Research from IBM Global Business Services, the Wharton School and the Economist Intelligence Unit indicates that larger companies are increasingly moving their chief financial officers into chief risk officer roles, CFO.com reported Thursday. Now, instead of just dealing with financial risks and compliance risks, they are handling the wide spectrum of enterprise risk -- both avoiding it and taking it.
Though only 20 percent of the approximately 1200 companies participating in the survey have actually created new executive positions for risk managers, some observers suggest the CRO position is becoming a "best practice," especially among large and highly regulated companies. Moreveor, the results show that nearly half of the participants said their CFOs had taken on the responsibilities of overseeing risk management, whether their titles changed or not. According to IBM Global Business Services' Stephen Lukens:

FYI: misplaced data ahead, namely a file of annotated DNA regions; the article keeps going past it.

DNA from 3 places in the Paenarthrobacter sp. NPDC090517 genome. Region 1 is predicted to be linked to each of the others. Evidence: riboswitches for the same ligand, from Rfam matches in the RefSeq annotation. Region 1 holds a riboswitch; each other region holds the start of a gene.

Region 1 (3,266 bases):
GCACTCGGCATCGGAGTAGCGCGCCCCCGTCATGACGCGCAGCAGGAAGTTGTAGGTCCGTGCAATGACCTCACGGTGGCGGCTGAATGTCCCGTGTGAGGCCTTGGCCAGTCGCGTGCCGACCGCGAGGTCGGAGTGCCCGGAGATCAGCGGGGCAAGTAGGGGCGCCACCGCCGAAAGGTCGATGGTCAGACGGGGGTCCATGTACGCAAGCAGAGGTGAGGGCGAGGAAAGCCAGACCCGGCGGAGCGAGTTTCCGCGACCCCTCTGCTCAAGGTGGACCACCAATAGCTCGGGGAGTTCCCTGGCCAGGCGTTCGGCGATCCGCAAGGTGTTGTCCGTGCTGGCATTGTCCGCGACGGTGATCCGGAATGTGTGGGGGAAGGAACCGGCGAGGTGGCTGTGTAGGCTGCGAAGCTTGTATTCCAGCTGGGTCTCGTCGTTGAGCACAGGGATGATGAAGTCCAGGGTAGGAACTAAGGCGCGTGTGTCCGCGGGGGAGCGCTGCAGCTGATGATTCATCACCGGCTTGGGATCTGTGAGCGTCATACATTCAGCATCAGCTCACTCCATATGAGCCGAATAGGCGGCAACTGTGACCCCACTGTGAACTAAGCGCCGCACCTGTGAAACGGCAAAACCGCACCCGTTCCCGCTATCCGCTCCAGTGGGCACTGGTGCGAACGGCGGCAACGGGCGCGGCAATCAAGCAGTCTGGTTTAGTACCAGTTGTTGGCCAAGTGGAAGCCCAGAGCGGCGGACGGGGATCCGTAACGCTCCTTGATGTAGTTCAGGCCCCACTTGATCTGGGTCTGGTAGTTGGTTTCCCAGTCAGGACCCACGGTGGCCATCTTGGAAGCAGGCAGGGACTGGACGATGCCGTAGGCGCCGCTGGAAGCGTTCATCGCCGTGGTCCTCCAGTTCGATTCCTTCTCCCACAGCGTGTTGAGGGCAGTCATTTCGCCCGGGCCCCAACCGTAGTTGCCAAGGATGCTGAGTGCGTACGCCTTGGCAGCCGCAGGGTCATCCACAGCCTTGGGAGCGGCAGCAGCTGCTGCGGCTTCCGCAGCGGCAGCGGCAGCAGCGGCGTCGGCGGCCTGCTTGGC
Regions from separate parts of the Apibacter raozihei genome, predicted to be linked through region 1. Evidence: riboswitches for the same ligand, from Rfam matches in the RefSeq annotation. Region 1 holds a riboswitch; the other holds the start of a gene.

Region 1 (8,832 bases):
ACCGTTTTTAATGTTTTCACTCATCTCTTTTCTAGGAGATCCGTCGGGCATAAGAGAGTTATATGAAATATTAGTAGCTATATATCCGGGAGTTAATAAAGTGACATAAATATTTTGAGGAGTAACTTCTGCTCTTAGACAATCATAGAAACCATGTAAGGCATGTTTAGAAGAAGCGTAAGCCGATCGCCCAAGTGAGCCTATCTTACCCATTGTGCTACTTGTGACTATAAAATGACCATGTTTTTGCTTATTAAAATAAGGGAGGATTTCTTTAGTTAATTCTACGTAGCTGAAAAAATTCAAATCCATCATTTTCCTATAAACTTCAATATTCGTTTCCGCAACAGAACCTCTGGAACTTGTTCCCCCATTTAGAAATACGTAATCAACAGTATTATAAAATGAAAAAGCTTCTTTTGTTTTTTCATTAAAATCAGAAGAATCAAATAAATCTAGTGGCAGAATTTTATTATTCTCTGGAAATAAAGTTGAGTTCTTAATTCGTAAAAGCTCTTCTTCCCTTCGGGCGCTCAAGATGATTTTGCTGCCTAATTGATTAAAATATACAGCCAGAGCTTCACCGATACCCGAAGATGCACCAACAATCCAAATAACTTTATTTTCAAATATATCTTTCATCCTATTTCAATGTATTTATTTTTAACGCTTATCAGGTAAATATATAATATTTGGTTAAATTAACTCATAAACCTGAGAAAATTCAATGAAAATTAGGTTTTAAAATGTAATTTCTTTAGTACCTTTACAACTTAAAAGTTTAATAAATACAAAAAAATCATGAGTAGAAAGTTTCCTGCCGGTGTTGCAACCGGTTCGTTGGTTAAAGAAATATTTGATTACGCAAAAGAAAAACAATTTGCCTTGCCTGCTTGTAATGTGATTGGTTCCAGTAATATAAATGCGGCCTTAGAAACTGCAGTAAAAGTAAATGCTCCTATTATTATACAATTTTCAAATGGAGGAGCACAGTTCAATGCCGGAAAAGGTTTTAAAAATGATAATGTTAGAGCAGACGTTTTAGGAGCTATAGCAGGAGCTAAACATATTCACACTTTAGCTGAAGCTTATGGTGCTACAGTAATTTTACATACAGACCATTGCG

Enterprises are looking at risk more systemically. Corporations acknowledge that they need to understand the material risks to their value drivers. Therefore, the number of CFOs focusing a portion of their time on risk has gone up.
Not surprisingly, companies in the finance industry are the most likey to have chief risk officers, says Risk Management Association President Kevin Blakely. He points out, however, that banks and other financial institutions tend to keep CRO and CFO duties distinctly separate. For example, "the CFO doesn't have the capability to assess the collectibility of loan portfolios. That's in the realm of the CRO," he says.